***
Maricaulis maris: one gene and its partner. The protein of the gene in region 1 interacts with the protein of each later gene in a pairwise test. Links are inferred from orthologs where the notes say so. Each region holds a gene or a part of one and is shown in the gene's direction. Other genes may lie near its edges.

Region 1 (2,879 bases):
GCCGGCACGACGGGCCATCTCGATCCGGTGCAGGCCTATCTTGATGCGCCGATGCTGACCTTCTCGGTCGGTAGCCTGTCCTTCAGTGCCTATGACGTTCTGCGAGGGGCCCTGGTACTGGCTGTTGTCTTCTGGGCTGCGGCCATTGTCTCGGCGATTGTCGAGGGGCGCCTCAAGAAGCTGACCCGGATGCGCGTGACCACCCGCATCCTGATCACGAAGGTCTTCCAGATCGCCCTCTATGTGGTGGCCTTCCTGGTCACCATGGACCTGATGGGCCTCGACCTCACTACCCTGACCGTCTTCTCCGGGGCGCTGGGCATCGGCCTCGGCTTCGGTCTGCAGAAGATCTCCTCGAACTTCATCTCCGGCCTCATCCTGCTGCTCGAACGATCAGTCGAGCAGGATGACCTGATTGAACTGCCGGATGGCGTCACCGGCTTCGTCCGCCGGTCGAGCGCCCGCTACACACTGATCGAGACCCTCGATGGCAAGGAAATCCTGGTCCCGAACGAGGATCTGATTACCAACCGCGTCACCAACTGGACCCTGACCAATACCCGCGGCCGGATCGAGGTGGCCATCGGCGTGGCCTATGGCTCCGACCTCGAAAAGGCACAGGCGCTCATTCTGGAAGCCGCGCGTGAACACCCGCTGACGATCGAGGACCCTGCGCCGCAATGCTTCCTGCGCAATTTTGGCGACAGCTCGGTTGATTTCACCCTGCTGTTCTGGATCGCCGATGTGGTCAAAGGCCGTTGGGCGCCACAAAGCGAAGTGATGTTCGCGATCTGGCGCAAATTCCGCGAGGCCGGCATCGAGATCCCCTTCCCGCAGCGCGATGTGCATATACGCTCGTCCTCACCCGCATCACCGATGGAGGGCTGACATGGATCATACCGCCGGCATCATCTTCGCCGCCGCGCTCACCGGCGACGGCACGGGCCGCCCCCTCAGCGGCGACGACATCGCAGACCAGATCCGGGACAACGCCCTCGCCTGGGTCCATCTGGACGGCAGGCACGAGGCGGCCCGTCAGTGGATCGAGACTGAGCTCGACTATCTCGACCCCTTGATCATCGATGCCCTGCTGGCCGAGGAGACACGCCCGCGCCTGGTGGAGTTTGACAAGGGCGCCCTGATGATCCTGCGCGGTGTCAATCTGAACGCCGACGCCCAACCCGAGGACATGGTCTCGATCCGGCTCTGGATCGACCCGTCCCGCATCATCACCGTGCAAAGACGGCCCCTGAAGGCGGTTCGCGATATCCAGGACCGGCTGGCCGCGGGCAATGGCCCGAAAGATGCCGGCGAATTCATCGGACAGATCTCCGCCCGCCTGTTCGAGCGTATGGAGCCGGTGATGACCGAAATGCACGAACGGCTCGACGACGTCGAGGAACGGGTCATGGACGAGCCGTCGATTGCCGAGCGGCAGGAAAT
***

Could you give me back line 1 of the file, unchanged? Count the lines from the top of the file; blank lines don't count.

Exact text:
Maricaulis maris: one gene and its partner. The protein of the gene in region 1 interacts with the protein of each later gene in a pairwise test. Links are inferred from orthologs where the notes say so. Each region holds a gene or a part of one and is shown in the gene's direction. Other genes may lie near its edges.